Pete Mills, Commercial Technical Operations Manager at Bosch Commercial & Industrial outlines how cities are using heat networks to achieve UK carbon emission targets. Heat networks, or district heating, are becoming an ever-greater part of our industry’s involvement in larger scale schemes. The ability to help the decarbonization of heat both now and in the future has made them an attractive solution to the new-build sector, as well as those undergoing deep renovation works. Net zero 2050 The UK’s net zero 2050 target may seem like a long way off. But steps need to be made now in order to reach this, something that our leading cities have recognized. Many have set their own carbon targets to ensure they stay on track. This is why heat networks’ ability to provide efficient heat and hot water to multiple buildings (and as the name suggests, whole districts) is a particular reason why many cities up and down the country are turning to them as a solution. What are heat networks? Generally, heat networks are defined as a system of supply pipes with a centralized heat generator (Energy Centre) that serves multiple domestic or non-domestic dwellings. These are usually in different buildings, but sometimes within a single large building like an apartment block or a university campus.District heating is often used to describe larger scale systems District heating is often used to describe larger scale systems of this sort, where there will be many buildings connected over a larger geographic area. In these systems, although the heat is provided ‘off-dwelling’, it is also common to have more than one energy centre. The principle is that energy for heating (and sometimes cooling) is supplied through the system of pipes, with each individual user being metered for the energy they use. Minimize pipe lengths Heat networks offer a number of advantages but are best suited to areas where there is high heat density, that is to say where there are multiple ‘households’ close together in order to minimize the length of pipes within the network. One of the key advantages for heat networks is their adaptability to use any form of heat generation. A key advantage from an environmental perspective is that they make use of waste heat, from sources such as electricity generation, waste incineration and industry. Heat networks are defined as a system of supply pipes with a centralized heat generator that serves multiple domestic or non-domestic dwellings The scale of the combined heat requirements of all these dwellings also helps the inclusion of renewable energy sources, which may be more difficult and costly to achieve at the individual dwelling level. Overall, their flexibility to use whatever heat source is available, makes them easier to decarbonize in the future.Other key benefits for Local Authorities and Housing Associations have been the elimination of individual gas appliances within dwellings. This has significant cost savings reductions for Local Authorities and Housing Associations where gas landlord checks are eliminated, along with the issues associated with access. City developments Today City Councils and developers are opting for heat networks to provide the heating and hot water for new redevelopment projects. The largest of these is the ambitious Leeds Heat Network, which once completed is set to be one of the UK’s largest new heat networks, connecting 1,983 council homes and numerous businesses in Leeds. The first scheme under the City Region’s District Heating program, the green initiative looks to reduce carbon emissions for the area as well as energy bills for the residents living there.The green initiative looks to reduce carbon emissions for the area Even more innovative is how the network will connect to the Leeds Recycling and Energy Recovery Facility, which burns black bin bag waste to generate heat. In theory this would make the network fully sustainable. There will be back-up support from efficient Bosch Commercial & Industrial boilers, which will only be switched on when required, say the colder months where the need for heat is higher. Climate change targets An hour’s drive away from Leeds is the city with one of the most ambitious climate targets in the UK. Manchester intends to be carbon-neutral, climate resilient and zero waste by 2038 – 12 years before the overall UK net zero 2050 target needs to be hit.To help achieve its ambitions, work has been taking place on the Manchester Civic Quarter Heat Network (CQHN). Manchester hasshown the versatility of heat networks due to the number of commercial buildings it will support The project will generate low-carbon power, heat and hot water for initially six council buildings and some residential properties with the possibility for the network to grow and connect further buildings across the city centre. Some see district heating as a solution solely for residential purposes, however Manchester have shown the versatility of heat networks due to the number of commercial buildings it will support. The project itself has also given Manchester a new landmark, the impressive ‘Tower of Light’, which incorporates the five flues from the technology powering the network. This beacon not only represents the city’s commitment to reducing its carbon footprint but also the innovative nature of district heating. Heating Battersea Power Station The final example lies in the Capital and may be one of the most famous developments in the UK at the moment. Battersea Power Station is not only one of the most iconic landmarks in London, but also the center piece of one of the most high-profile, large scale mixed-use redevelopment projects ever undertaken in the Capital.Battersea Power Station is a high-profile, large scale mixed-use redevelopment project The project involves the development of a district heating and cooling network, with a two-level underground energy centre – one of the largest of its kind. This complex heat, cooling and electricity network will continue to expand as the project continues to undergo its development stages. Looking ahead These are just a few examples of cities taking advantage of district heating and its many benefits, but near all cities in the UK have multiple heat network projects underway. Like with most innovations, smaller urban areas should then follow suit. The importance of district heating will no doubt become more and more prominent. Its ability to power whole areas and multiple buildings can already help efficiency levels, however its potential may be even greater in the future. One key energy transformation that is looking more and more likely is the decarbonization of the gas grid to hydrogen blends and ultimately 100% hydrogen. If these can be utilized in heat networks then the benefits will definitely put us and UK cities in a good place as we continue our journey towards net zero.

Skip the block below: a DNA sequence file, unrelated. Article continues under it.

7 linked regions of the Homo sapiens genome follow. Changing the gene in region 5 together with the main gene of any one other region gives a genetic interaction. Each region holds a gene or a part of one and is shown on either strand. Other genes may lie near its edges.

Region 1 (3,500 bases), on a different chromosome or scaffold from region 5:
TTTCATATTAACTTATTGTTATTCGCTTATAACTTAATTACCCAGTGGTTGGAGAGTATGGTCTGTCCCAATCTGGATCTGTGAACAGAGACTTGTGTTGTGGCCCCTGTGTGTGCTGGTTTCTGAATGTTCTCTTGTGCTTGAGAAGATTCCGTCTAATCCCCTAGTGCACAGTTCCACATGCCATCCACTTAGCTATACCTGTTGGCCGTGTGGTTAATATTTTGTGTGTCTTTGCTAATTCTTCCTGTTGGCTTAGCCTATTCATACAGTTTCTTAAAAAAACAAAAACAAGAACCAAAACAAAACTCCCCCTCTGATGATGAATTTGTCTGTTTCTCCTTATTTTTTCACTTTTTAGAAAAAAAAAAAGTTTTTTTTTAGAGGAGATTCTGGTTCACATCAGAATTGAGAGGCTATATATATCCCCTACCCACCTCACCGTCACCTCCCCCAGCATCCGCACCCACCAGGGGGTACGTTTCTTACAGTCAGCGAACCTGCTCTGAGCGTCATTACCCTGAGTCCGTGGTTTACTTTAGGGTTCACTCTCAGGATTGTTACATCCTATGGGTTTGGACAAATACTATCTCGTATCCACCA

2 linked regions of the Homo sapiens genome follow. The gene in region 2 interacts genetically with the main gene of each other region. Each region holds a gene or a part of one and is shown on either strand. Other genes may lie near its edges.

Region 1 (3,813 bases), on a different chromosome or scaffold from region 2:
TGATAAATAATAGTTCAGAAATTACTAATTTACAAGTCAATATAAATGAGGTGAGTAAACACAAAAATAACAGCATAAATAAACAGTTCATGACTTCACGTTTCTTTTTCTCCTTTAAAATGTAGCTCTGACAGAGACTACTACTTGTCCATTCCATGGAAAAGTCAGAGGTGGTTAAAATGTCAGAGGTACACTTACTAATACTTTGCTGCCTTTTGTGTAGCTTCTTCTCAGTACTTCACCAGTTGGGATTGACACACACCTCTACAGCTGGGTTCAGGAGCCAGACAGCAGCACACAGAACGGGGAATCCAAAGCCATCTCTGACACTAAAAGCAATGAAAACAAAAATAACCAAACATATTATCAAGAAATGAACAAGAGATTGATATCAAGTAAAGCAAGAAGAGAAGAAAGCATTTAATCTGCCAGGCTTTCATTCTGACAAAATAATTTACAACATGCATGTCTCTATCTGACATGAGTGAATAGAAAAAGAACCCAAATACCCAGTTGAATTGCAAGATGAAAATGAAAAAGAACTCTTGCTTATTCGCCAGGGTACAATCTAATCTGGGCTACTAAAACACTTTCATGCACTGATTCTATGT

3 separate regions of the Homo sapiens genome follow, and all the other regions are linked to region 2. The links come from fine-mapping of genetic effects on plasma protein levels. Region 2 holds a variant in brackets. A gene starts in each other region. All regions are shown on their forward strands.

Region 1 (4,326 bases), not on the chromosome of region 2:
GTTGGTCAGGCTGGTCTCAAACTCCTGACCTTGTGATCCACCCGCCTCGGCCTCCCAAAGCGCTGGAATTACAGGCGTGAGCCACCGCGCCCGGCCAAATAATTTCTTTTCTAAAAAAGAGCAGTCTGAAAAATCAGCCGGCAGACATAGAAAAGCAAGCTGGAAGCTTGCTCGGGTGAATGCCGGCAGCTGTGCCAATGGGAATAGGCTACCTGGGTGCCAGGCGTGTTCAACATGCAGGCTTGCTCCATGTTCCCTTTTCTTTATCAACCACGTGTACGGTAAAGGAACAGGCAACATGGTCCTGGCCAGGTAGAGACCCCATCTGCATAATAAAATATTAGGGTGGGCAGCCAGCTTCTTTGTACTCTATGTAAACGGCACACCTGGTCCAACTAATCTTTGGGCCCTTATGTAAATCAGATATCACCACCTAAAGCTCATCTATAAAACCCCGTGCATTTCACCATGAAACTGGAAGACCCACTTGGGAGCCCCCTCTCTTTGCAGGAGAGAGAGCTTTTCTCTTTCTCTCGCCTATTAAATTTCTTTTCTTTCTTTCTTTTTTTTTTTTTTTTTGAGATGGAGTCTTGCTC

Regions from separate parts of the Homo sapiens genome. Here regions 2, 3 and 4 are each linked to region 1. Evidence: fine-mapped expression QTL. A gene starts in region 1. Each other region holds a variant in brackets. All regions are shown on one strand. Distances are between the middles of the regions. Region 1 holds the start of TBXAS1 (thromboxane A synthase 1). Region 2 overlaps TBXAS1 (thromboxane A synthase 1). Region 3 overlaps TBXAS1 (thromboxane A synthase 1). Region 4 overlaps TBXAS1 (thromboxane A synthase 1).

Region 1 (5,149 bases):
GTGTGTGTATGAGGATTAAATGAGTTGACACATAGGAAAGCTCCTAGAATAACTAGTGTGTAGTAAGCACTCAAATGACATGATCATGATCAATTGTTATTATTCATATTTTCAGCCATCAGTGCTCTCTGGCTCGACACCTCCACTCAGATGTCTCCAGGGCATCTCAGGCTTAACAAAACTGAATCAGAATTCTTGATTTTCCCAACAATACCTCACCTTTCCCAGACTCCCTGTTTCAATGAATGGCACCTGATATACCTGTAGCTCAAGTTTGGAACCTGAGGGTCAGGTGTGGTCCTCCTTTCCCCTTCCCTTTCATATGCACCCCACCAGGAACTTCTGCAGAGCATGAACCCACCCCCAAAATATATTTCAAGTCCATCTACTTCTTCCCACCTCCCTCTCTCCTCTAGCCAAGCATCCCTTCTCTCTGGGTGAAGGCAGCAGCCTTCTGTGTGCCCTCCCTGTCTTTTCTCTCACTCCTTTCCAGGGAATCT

Bosch Thermotechnology’s H2-ready boiler shows how green hydrogen can secure tomorrow’s heat supply of buildings. The demonstration boiler was presented at the Bosch Thermotechnology site in Worcester. Although hydrogen is increasingly being seen as an environmentally friendly energy carrier, also in Europe’s building sector, its implementation has so far been rather slow. By developing a hydrogen-compatible boiler, the developers at Bosch Thermotechnology are proving that boilers can be converted quickly and easily from the currently used natural gas to 100 percent hydrogen. Natural gas pipelines A first demonstration boiler of the H2-ready boiler with a rated heat output of 30 kW has been in operation on a test stand since 2017. The H2-ready boiler can initially run on conventional natural gas or a hydrogen admixture of up to 20 percent. As soon as the local network has been switched over to hydrogen, the boiler can be converted to full use of the green gas within an hour by making just a few adjustments. The operation of the H2-ready boiler is similar to that of an ordinary gas condensing boiler Most of the existing natural gas pipelines are almost ready to transport hydrogen, which means that existing infrastructures can be used when switching to the green gas. The operation of the H2-ready boiler is similar to that of an ordinary gas condensing boiler. The important difference lies in the energy source. Hydrogen can be stored indefinitely, thus ensuring constant availability for users. Green hydrogen is climate-neutral and therefore has the potential to lead the heating sector into a green future. Enabling carbon savings Renewable energy is becoming more and more popular in both new buildings and modernization projects. Without additional adjustments such as insulation measures, however, the installation of climate-friendly heating solutions (e.g. heat pumps) in existing buildings is often complex and expensive. The new H2-ready boiler from Bosch makes the difference, as it requires no additional modernization measures and enables carbon savings in every existing building. But climate protection does not mean compromising on heating comfort. The hydrogen boiler from Bosch can react quickly to fluctuating heating requirements due to weather and user conditions and offers the same high performance as a conventional gas condensing boiler. The H2-ready boiler fits into the same footprint as a current gas-condensing boiler, which is a great advantage especially in houses with limited space for the building services.